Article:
Advocate-activist Prashant Bhushan and Justice Arun Mishra (Retd) | Photo credits: Prashant Bhushan/Facebook, and ThePrint
Advocate-activist Prashant Bhushan and Justice Arun Mishra (Retd) | Photo credits: Prashant Bhushan/Facebook, ThePrint
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New Delhi: Advocate-activist Prashant Bhushan filed a review petition before the Supreme Court Monday, asking it to reconsider his conviction for contempt over two tweets posted in June that raised questions about the current and four former chief justices of India (CJIs).

Bhushan has cited 12 grounds for his objections to the verdict, including the fact that the bench that delivered it was headed by Justice Arun Mishra who retired earlier this month.

“It is respectfully submitted that the judgment whose review is being sought suffers from multiple errors apparent on the face of the record of both law and of fact,” stated the petition, seeking an open-court hearing on the matter.

Supreme Court rules do not allow hearing of a review petition in open settings. The rules state a review petition “would ordinarily be entertained” without hearing oral arguments from lawyers. A review petition is heard and decided “through circulation” by judges in their chambers.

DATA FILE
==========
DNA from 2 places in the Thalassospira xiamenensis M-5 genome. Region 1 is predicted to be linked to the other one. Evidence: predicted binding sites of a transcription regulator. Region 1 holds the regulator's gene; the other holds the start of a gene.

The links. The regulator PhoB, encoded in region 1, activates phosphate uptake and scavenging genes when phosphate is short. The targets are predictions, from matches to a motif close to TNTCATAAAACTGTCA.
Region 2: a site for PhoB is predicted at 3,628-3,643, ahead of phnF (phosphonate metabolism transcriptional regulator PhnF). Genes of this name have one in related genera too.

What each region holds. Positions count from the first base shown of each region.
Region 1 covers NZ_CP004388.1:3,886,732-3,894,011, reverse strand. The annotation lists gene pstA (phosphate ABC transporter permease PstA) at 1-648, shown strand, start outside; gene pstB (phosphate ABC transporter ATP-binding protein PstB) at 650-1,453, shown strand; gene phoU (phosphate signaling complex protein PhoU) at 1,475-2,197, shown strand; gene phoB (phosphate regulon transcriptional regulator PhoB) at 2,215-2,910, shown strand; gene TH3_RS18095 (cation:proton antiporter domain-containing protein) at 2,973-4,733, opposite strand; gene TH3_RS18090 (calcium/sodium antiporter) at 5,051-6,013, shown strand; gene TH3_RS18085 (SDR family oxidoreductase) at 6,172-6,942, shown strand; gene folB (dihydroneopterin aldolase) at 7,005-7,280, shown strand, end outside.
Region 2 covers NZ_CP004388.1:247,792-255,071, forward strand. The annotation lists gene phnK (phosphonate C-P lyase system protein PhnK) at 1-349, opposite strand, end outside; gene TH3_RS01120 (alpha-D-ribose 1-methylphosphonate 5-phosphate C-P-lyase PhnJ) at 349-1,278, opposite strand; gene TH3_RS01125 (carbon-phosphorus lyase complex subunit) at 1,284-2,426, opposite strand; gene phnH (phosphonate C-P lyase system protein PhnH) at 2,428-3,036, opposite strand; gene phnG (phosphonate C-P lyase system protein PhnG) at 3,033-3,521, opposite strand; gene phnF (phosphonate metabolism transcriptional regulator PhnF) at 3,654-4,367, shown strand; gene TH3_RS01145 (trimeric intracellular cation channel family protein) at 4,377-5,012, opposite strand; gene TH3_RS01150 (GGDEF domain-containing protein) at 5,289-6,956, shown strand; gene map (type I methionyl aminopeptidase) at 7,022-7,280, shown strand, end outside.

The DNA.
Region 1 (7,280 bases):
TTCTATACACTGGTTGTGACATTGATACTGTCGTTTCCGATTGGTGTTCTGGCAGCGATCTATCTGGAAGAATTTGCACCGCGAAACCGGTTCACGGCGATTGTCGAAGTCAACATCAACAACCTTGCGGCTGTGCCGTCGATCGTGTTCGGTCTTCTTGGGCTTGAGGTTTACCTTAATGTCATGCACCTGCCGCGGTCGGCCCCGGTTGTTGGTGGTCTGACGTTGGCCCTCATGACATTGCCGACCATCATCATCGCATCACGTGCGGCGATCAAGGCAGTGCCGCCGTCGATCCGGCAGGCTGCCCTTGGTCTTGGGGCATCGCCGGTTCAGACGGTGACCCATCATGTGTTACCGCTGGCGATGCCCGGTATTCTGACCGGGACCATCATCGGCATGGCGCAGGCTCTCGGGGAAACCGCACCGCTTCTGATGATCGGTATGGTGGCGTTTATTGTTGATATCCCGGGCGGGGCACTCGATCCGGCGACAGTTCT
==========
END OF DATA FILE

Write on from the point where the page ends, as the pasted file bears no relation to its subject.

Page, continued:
Bhushan was held guilty of contempt on 14 August and asked to pay a token Re 1 fine, which he deposited Monday. 

The bench in question had proceeded suo motu to enlarge the scope of the case after advocate Mahek Maheshwari moved the court seeking contempt action against Bhushan for his tweet on CJI Bobde astride a Harley Davidson. The bench subsequently included another tweet, where Bhushan commented on four former CJIs, into the case.


Also Read: Arun Mishra — SC judge who backed Bar-Bench cordiality, but was part of bitter confrontations


Bhushan’s objection to Justice Mishra’s presence on bench

In his review plea, Bhushan has assailed the verdict on multiple grounds. For one, he said, Justice Mishra should not have led the bench. 

According to Bhushan, Justice Mishra has, in the past, orally accused him of committing contempt of court when he merely mentioned that it may be inappropriate for a particular judge to hear a case in circumstances where conflict of interest was involved.

According to the lawyer, he had had “reasonable apprehensions” about not getting a fair hearing in the matter and had, therefore, written to CJI S.A. Bodbe asking him to change the bench’s composition.

Absence of the attorney general’s consent to initiate contempt proceedings, non-supply of Maheshwari’s complaint to Bhushan, and refusing truth as defence are among the other grounds cited by the lawyer.

Bhushan has already filed a writ petition before the top court to frame rules and guidelines providing for intra-court appeal against conviction for contempt by the Supreme Court. Such a hearing, he has contended, should be before a larger and different bench.

Why Bhushan wants open-court hearing